When people hire a lawyer in British Columbia a $15 ‘trust administration fee’ must be paid to the Law Society of BC. Basically a mandatory tax.
When a plaintiff hires a lawyer to resolve a dispute with ICBC this fee needs to be paid. If the Plaintiff is a successful litigant ICBC needs to indemnify this fee as a disbursement. They don’t like to do so. Today, reasons for judgement were published by the BC Supreme Court, Vancouver Registry, (Garayt v. Deneumoustier) with some harsh words for ICBC’s routine ‘misguided’ refusal to accept this disbursement. In ordering the disbursement paid along with a $250 award in further costs Registrar Cameron provided the following reasons:
 I agree with these submissions and would add that on numerous occasions on assessments that I have presided over I have advised counsel for the Insurance Corporation of British Columbia, who are retained to defend these motor vehicle related personal injury claims under our provincial automobile insurance program, that unless there is an issue as to whether or not the Plaintiff’s counsel has received a deposit into trust in respect of resolution of the litigation, there is absolutely no justification to put the trust administration fee into issue.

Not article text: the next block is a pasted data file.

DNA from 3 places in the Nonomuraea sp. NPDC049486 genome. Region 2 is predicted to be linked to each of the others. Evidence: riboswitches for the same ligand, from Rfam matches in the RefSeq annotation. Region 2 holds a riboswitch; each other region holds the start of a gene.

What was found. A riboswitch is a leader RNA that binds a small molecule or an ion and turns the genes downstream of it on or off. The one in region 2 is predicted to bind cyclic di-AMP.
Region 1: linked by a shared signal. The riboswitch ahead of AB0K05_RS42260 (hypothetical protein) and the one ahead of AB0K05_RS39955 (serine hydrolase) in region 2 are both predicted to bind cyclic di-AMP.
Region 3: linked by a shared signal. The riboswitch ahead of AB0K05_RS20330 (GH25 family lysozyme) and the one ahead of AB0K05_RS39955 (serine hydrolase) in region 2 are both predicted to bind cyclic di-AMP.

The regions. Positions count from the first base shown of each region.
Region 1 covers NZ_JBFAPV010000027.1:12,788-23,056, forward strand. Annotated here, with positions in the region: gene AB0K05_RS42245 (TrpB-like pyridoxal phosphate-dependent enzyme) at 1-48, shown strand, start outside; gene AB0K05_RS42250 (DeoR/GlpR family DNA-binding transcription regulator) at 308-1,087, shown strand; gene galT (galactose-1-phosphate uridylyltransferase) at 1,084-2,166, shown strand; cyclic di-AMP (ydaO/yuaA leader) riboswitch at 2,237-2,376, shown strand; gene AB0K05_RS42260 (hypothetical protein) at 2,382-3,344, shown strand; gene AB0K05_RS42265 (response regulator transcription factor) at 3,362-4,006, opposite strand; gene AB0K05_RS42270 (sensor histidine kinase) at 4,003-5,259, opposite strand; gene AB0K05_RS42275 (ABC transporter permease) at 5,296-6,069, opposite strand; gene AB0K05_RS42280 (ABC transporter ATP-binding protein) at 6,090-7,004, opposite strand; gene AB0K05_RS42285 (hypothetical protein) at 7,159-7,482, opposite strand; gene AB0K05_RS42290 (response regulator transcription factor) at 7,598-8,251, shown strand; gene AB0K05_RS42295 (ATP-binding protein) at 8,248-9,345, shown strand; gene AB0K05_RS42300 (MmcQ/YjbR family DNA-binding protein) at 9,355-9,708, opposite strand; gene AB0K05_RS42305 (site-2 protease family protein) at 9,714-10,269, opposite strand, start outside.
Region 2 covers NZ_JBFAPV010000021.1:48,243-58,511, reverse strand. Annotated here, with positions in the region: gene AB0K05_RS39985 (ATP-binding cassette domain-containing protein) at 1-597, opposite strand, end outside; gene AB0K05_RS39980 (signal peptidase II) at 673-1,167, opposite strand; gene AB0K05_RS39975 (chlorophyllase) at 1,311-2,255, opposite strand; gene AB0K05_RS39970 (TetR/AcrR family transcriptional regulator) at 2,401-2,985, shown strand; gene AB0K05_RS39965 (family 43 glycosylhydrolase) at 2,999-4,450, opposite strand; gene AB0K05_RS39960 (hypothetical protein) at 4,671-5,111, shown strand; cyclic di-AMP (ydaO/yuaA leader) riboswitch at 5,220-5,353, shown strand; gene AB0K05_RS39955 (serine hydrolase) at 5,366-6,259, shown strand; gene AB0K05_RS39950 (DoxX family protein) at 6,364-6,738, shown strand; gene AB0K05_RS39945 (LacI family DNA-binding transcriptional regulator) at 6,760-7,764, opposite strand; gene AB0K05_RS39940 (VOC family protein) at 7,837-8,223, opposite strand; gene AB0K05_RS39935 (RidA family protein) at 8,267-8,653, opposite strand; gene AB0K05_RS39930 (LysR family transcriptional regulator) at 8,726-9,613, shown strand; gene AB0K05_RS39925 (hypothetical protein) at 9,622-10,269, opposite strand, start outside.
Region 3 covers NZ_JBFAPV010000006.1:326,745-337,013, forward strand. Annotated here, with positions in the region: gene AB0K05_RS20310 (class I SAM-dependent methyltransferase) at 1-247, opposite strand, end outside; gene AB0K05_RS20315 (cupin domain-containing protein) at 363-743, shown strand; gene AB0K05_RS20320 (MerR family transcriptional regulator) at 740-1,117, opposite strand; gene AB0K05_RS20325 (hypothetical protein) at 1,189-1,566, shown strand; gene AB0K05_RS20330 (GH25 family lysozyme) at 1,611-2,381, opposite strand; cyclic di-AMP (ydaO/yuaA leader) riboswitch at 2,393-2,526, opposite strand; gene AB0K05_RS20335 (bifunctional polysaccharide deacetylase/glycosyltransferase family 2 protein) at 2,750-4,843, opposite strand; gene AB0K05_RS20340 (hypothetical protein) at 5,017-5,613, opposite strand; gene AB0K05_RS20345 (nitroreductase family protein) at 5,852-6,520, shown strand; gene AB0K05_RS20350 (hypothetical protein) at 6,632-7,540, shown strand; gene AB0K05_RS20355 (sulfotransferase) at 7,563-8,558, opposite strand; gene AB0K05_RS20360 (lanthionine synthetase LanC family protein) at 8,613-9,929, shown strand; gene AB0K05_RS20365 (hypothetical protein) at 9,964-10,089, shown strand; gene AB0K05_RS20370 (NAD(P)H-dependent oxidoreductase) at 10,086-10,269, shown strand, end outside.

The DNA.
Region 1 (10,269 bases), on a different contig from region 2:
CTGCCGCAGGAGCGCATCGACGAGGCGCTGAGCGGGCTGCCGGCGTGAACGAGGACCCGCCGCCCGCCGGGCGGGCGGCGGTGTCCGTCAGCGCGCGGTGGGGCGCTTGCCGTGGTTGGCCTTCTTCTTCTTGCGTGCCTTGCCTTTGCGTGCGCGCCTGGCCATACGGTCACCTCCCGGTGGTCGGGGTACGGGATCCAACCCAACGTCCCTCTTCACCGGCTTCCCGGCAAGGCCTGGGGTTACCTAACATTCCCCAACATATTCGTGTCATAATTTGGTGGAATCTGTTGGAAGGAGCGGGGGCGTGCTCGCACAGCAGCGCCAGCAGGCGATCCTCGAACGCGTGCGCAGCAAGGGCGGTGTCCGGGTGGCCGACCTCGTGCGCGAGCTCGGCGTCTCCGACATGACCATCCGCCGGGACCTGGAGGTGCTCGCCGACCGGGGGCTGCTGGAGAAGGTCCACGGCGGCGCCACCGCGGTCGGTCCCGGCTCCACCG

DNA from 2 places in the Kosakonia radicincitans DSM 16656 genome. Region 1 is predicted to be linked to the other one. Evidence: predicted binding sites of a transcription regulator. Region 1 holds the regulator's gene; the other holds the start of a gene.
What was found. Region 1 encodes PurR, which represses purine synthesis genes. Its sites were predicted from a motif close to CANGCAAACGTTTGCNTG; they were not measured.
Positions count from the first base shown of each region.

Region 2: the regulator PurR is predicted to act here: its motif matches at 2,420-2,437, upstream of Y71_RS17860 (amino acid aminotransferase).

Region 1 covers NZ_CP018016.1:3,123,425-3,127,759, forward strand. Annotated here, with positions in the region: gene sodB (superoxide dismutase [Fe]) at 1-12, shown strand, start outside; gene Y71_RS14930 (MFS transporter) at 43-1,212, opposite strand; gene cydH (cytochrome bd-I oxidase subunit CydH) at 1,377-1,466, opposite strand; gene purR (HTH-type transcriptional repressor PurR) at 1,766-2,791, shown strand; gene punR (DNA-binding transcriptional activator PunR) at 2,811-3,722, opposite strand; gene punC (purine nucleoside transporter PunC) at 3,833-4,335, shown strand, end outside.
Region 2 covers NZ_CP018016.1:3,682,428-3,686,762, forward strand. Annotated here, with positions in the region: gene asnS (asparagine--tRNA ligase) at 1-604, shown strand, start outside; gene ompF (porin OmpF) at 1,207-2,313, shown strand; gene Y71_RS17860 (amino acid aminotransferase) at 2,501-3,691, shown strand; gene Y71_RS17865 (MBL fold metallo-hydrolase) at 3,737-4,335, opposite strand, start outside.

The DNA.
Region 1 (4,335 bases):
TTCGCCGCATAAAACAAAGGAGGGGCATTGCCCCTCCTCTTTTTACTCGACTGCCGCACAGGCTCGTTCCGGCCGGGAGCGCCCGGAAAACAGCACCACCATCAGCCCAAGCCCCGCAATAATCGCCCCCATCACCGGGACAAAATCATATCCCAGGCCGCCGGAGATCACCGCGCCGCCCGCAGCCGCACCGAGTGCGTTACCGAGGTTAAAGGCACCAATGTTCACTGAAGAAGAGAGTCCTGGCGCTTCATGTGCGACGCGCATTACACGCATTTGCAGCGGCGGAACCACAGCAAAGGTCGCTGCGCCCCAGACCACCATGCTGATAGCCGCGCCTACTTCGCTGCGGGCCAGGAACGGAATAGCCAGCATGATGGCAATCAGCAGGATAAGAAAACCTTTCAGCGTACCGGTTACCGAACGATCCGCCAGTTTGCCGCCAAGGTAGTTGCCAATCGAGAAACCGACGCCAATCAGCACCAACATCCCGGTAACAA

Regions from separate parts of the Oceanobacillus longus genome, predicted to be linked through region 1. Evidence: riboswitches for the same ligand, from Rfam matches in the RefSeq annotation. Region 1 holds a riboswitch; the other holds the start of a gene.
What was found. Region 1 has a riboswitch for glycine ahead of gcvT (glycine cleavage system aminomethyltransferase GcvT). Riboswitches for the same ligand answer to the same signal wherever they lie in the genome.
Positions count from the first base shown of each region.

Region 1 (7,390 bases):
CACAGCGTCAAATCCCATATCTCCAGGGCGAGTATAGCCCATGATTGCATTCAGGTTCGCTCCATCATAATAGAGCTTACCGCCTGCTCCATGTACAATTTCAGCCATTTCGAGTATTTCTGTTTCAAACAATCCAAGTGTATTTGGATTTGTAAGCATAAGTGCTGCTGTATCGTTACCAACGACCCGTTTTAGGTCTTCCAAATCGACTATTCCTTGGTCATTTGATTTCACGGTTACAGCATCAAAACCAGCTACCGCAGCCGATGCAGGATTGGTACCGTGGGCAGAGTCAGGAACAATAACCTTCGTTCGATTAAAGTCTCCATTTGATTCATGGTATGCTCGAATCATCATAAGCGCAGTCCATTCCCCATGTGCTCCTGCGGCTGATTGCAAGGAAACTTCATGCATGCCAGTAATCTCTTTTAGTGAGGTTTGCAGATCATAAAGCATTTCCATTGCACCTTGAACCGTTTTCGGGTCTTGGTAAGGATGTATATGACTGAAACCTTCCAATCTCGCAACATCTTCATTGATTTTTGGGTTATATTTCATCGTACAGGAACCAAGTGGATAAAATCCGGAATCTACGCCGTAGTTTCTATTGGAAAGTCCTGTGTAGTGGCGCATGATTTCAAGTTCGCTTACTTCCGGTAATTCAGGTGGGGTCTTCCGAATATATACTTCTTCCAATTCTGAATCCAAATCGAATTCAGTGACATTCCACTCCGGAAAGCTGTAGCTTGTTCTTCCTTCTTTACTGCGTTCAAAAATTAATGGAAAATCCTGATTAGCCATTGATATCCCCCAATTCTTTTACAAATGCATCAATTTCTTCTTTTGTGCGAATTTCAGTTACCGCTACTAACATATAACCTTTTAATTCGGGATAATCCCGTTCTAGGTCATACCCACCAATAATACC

I have said to counsel, who come with instructions to oppose the TAF disbursement that those instructions are simply misguided and the matter ought not to be raised on an assessment unless there is an issue about the deposit being made. There is no such issue in this case.
 I have jurisdiction pursuant to Supreme Court Rule 14-1(14) to award costs arising from an improper act or omission. The applicable Rule reads as follows:
Costs arising from improper act or omission
(14) If anything is done or omitted improperly or unnecessarily, by or on behalf of a party, the court or a registrar may order
(a) that any costs arising from or associated with any matter related to the act or omission not be allowed to the party, or
(b) that the party pay the costs incurred by any other party by reason of the act or omission.
 In this case the Plaintiff was put to unnecessary cost to address this objection to the TAF and I am satisfied that it is appropriate pursuant to Rule 14-1(14)(b) to allow an additional amount for costs in recognition of the failure of the Insurance Corporation of British Columbia to abide by the very clear case law not to make TAF an issue unless there is a proper basis for doing so.
 Finding that there was no proper basis in this case and that the concession was only made this morning, I allow the Plaintiff an additional $250 in costs.